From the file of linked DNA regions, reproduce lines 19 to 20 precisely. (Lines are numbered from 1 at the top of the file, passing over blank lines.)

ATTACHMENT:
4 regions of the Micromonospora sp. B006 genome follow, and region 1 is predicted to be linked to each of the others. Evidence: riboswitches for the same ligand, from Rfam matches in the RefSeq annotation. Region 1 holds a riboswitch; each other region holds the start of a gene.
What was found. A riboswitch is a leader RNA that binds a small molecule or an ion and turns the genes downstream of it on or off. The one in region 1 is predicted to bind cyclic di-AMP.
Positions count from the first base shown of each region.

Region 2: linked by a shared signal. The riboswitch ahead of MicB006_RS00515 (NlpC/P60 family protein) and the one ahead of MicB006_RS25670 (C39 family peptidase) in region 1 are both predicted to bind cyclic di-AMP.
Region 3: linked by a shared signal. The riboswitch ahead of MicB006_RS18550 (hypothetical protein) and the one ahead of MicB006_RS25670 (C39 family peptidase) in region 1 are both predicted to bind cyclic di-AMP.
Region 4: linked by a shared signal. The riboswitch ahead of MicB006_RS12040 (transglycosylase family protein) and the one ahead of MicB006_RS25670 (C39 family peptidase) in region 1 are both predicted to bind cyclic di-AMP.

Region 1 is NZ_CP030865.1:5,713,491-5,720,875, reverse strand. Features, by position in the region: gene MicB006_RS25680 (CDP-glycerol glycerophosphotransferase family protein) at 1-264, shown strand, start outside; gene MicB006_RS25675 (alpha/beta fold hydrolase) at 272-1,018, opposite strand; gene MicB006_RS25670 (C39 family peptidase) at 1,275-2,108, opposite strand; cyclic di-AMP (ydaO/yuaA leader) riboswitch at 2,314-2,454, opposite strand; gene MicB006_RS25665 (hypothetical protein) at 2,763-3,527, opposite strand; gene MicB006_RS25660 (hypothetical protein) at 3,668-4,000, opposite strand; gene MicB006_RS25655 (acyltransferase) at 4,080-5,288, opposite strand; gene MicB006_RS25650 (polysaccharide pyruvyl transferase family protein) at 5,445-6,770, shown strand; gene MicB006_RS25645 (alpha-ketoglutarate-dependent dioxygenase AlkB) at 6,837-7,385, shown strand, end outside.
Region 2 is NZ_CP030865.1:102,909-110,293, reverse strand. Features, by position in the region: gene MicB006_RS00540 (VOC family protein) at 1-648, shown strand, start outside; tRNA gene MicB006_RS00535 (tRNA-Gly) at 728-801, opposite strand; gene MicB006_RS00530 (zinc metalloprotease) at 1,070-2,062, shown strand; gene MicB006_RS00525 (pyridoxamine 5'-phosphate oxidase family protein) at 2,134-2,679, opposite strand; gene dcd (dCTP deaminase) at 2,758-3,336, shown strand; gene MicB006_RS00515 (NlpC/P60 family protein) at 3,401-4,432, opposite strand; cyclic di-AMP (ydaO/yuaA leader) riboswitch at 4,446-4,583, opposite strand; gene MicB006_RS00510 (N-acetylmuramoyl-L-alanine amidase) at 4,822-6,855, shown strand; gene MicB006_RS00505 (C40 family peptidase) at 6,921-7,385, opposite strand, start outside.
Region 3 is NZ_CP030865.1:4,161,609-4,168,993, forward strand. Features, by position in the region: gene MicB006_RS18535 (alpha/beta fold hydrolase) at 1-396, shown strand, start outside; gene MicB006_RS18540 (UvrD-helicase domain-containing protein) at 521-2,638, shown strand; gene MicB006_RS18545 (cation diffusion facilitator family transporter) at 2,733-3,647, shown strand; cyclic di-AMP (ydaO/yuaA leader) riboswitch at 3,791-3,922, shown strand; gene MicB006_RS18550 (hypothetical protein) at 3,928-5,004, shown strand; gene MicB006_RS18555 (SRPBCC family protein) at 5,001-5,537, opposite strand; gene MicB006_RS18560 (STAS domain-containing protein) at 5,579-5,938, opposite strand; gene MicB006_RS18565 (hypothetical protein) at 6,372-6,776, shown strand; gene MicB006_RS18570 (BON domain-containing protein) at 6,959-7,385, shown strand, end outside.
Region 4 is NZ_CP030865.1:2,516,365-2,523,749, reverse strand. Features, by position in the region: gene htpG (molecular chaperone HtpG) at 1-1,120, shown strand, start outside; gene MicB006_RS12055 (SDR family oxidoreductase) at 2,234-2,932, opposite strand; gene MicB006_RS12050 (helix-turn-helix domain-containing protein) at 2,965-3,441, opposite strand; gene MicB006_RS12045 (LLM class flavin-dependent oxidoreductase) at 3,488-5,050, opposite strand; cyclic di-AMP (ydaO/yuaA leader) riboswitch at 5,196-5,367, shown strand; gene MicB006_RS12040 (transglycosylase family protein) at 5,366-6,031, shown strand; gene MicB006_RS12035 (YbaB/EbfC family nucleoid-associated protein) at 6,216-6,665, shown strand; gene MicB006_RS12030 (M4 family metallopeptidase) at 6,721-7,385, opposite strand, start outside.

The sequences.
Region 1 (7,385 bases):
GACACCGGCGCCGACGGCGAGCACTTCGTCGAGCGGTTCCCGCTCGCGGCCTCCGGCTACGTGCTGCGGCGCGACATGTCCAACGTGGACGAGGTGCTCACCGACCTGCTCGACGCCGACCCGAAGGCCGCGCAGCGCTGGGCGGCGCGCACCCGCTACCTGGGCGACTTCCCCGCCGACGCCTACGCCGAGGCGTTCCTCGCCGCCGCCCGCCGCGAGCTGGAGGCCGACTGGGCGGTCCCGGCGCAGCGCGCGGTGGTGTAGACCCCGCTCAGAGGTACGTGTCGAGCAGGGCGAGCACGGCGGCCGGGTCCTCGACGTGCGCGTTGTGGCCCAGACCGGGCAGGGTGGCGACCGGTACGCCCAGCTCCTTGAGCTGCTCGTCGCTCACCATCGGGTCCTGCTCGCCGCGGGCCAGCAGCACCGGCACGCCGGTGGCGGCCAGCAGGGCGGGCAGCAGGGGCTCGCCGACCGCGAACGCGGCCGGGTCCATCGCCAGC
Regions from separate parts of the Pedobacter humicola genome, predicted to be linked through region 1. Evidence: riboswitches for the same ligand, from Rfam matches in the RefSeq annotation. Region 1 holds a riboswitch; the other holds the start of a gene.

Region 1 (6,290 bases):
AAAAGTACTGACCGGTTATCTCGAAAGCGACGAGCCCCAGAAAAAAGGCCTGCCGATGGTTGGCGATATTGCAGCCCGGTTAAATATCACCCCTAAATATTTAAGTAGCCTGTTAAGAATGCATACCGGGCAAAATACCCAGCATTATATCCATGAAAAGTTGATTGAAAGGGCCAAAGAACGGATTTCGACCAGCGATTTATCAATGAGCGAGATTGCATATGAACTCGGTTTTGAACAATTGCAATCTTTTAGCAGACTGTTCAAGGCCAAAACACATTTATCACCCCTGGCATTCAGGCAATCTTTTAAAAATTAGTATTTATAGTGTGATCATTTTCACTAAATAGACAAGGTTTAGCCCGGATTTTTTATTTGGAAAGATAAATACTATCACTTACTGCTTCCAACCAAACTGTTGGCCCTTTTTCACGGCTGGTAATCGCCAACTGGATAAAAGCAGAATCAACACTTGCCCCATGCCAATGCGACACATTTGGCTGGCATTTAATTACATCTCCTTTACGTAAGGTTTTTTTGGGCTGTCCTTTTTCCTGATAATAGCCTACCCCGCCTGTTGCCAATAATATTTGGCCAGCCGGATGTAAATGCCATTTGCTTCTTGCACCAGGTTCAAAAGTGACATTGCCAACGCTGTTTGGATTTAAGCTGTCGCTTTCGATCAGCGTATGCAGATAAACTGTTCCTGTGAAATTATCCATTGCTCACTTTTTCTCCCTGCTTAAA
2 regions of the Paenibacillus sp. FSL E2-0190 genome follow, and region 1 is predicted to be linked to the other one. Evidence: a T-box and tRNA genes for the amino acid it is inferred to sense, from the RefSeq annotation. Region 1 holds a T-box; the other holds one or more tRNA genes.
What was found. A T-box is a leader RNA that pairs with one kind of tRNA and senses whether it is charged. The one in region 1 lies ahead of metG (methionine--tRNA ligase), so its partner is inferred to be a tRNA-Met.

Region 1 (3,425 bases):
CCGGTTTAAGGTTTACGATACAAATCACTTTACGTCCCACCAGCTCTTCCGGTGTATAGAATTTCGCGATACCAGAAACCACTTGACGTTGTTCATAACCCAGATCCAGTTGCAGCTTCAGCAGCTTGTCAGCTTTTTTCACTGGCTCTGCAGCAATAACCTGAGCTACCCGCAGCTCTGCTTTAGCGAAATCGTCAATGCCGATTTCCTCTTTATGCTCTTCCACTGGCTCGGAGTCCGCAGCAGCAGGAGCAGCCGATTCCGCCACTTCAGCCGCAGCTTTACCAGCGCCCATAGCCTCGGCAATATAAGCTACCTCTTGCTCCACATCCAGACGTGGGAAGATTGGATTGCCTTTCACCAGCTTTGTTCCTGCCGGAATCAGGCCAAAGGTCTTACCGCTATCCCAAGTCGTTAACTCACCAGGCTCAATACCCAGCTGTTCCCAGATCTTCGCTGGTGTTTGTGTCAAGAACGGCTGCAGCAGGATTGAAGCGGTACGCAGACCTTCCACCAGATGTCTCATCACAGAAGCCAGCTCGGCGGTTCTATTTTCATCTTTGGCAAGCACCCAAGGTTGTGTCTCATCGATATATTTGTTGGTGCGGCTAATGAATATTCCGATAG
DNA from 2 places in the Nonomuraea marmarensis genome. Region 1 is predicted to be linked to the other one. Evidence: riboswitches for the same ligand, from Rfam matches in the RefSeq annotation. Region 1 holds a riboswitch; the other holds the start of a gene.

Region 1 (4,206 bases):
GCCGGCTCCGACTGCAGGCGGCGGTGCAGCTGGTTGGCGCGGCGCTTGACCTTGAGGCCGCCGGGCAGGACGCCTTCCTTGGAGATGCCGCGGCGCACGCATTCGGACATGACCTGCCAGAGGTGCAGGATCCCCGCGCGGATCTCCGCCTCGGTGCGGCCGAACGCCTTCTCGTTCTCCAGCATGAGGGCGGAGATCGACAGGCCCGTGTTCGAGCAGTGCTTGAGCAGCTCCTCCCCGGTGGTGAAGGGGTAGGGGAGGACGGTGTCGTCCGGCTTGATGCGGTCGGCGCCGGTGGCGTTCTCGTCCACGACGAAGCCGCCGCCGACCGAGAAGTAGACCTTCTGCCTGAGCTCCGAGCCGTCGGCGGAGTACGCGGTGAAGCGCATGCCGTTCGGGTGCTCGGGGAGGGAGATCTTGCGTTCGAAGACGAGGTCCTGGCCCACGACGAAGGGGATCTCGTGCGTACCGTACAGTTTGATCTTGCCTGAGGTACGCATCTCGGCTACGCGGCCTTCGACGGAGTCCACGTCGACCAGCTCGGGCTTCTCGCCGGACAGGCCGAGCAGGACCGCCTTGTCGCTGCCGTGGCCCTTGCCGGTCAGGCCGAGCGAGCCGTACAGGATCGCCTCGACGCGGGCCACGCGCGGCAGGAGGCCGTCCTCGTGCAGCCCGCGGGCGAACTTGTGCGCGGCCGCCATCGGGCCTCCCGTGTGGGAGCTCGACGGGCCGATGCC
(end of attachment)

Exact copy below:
Region 1 (3,425 bases):
CCGGTTTAAGGTTTACGATACAAATCACTTTACGTCCCACCAGCTCTTCCGGTGTATAGAATTTCGCGATACCAGAAACCACTTGACGTTGTTCATAACCCAGATCCAGTTGCAGCTTCAGCAGCTTGTCAGCTTTTTTCACTGGCTCTGCAGCAATAACCTGAGCTACCCGCAGCTCTGCTTTAGCGAAATCGTCAATGCCGATTTCCTCTTTATGCTCTTCCACTGGCTCGGAGTCCGCAGCAGCAGGAGCAGCCGATTCCGCCACTTCAGCCGCAGCTTTACCAGCGCCCATAGCCTCGGCAATATAAGCTACCTCTTGCTCCACATCCAGACGTGGGAAGATTGGATTGCCTTTCACCAGCTTTGTTCCTGCCGGAATCAGGCCAAAGGTCTTACCGCTATCCCAAGTCGTTAACTCACCAGGCTCAATACCCAGCTGTTCCCAGATCTTCGCTGGTGTTTGTGTCAAGAACGGCTGCAGCAGGATTGAAGCGGTACGCAGACCTTCCACCAGATGTCTCATCACAGAAGCCAGCTCGGCGGTTCTATTTTCATCTTTGGCAAGCACCCAAGGTTGTGTCTCATCGATATATTTGTTGGTGCGGCTAATGAATATTCCGATAG